I read the whole Wikipedia article. But I still have doubts. Is art therapy effective? If so, in which ways has it been studied?

  • $\begingroup$ In general art therapy is a longer term option. It also is preferred for those who have difficulty talking - e.g. abuse has been too bad or any other reason. It certainly can be effective. $\endgroup$
    – r0berts
    Mar 28, 2018 at 5:27

2 Answers 2


Slayton, D'Archer, and Kaplan (2010) review 35 studies conducted from 1999-2007 about the efficacy of Art Therapy. Their review covers a variety of quantitative designs, as well as a few qualitative approaches.

There are some serious limitations to the research that they reviewed. There is little consensus about appropriate control groups, some studies rely heavily on anecdotal data (taking the form of a case-study more than an empirical investigation), and different studies use very different ways of measuring outcomes. The authors acknowledge these limitations in their discussion.

They do, however, find that "a small body of studies now exists in which art therapy as a treatment modality has been isolated, measured, and shown to be statistically significant in improving a variety of symptoms for a variety of people with different ages. The range of participants represented in our survey of studies was broad; it included young children, elders, and all ages in between. A range of treatment settings also was represented, including schools, outpatient clinics, day treatment centers, residential homes and treatment centers, hospitals, correctional facilities, and nonclinical settings." (pg. 115).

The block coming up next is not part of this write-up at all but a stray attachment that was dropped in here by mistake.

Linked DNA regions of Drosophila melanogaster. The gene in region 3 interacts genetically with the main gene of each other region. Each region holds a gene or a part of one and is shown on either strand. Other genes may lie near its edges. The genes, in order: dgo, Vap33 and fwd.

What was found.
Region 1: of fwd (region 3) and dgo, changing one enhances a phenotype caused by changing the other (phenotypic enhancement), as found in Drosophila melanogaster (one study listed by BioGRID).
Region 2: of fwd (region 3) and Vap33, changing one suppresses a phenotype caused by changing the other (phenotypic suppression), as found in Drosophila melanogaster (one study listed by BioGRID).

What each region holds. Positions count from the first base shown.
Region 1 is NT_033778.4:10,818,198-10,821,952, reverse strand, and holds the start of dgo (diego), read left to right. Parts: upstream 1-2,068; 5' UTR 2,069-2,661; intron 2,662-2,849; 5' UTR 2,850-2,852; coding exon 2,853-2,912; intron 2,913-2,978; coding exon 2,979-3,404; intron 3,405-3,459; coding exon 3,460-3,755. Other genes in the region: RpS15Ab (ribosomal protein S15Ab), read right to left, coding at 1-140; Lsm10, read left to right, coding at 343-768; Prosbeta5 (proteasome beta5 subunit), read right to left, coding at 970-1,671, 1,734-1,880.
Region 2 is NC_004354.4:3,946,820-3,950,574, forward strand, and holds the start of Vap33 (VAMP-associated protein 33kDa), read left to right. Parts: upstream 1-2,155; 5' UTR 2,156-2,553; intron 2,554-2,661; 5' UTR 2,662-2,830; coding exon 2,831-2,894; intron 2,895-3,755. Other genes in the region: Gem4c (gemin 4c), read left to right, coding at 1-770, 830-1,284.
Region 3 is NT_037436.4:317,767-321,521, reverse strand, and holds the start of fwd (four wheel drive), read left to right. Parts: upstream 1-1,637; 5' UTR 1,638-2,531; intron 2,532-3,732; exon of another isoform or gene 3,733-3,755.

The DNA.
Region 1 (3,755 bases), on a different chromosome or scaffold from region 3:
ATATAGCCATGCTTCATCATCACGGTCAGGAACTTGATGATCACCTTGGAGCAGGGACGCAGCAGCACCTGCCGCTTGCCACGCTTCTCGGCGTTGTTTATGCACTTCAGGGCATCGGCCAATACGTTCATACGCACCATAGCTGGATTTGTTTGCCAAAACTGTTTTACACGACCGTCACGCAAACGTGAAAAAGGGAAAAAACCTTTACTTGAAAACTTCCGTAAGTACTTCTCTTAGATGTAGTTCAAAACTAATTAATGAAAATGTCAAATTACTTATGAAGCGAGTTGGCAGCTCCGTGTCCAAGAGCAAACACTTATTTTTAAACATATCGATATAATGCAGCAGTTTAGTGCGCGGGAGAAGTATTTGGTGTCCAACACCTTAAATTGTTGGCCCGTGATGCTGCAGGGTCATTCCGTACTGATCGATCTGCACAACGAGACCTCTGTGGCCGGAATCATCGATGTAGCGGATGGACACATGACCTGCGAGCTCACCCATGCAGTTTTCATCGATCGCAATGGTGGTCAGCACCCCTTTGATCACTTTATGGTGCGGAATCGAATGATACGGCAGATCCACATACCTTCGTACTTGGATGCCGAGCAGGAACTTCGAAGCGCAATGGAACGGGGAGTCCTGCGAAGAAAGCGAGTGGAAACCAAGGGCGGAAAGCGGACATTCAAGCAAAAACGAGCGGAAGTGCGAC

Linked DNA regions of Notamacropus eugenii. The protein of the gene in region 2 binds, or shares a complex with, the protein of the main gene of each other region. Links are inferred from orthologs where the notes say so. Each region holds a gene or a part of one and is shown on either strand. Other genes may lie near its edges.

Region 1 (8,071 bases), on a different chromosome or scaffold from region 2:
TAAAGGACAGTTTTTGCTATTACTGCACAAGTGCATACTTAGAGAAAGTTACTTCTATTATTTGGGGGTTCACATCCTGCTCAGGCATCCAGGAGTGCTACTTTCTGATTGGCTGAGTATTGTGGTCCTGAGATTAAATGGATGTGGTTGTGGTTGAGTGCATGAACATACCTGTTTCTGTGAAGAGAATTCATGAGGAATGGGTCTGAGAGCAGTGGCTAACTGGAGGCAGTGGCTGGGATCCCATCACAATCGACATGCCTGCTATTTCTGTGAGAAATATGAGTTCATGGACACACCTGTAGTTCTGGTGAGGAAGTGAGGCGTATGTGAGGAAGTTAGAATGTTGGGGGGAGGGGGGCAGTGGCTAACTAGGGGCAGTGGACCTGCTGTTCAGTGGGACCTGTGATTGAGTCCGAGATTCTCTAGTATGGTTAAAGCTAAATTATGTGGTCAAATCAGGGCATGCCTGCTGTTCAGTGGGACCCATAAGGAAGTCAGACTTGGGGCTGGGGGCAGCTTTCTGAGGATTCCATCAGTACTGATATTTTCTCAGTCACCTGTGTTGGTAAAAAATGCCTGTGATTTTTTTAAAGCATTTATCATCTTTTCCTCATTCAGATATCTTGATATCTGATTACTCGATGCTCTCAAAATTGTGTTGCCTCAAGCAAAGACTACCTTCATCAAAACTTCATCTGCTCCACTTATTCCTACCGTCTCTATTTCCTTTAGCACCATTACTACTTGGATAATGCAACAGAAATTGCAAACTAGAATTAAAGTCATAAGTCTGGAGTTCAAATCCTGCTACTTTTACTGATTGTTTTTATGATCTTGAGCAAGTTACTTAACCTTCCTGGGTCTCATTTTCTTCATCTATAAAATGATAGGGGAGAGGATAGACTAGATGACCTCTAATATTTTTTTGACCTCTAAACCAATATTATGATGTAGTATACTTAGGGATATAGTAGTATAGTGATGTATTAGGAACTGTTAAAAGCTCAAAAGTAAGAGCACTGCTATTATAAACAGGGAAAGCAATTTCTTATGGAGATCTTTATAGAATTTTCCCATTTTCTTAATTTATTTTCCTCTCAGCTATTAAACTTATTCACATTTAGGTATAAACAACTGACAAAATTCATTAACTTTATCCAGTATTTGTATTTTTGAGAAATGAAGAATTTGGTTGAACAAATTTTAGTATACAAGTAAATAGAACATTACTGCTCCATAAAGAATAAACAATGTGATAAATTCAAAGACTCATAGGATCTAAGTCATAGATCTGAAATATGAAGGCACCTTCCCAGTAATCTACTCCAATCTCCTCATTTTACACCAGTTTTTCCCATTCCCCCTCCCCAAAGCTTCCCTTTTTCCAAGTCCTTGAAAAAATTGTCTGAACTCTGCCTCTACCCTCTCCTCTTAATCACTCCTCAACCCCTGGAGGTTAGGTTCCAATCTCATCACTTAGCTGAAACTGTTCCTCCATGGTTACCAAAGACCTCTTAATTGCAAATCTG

These studies typically focus on a very narrow set of behaviors or symptoms, and thus it's not clear if there is a general pattern indicating in what situations art therapy is effective.


Hey, Alexandro. Nice to see you over here :-)

As far as I know, there are only single-case studies showing the application of art therapy, but its efficacy for psychotherapy has not yet been the subject of an empirical study.

One reason for this is that creativity and creative processes are as yet not well understood by psychology, and that measuring them is therefore impossible (and measurement is a prerequisite for empirical studies). It is not enough to let the treatment group paint some paintings and let the control group not paint paintings, because we do not understand what the difference is. A person not painting a painting could be creative in some other way (e.g. daydreaming), or if the painting affects the disorder it could be caused not by the painting but by having something to do. And so on.

In institutionalised contexts such as psychiatric institutions or clinical psychological research instiutes, art therapy is not percieved and applied as an alternative to, for example, Cognitive Behavioral Therapy or Psychoanalysis. Art theray is not seen as a form of psychotherapy, but either as a module or method to be used within psychotherapy (similar to other modules such as psychoeducation, skills acquisition, or the interpretation of dreams), or one of the psycho-social recreational activities offered in the institutional context, on a par with sports or excursions. For example, in the psychatric ward in my university, patients can go rock climbing, (learn to) play instruments – or draw, paint, and sculpt.


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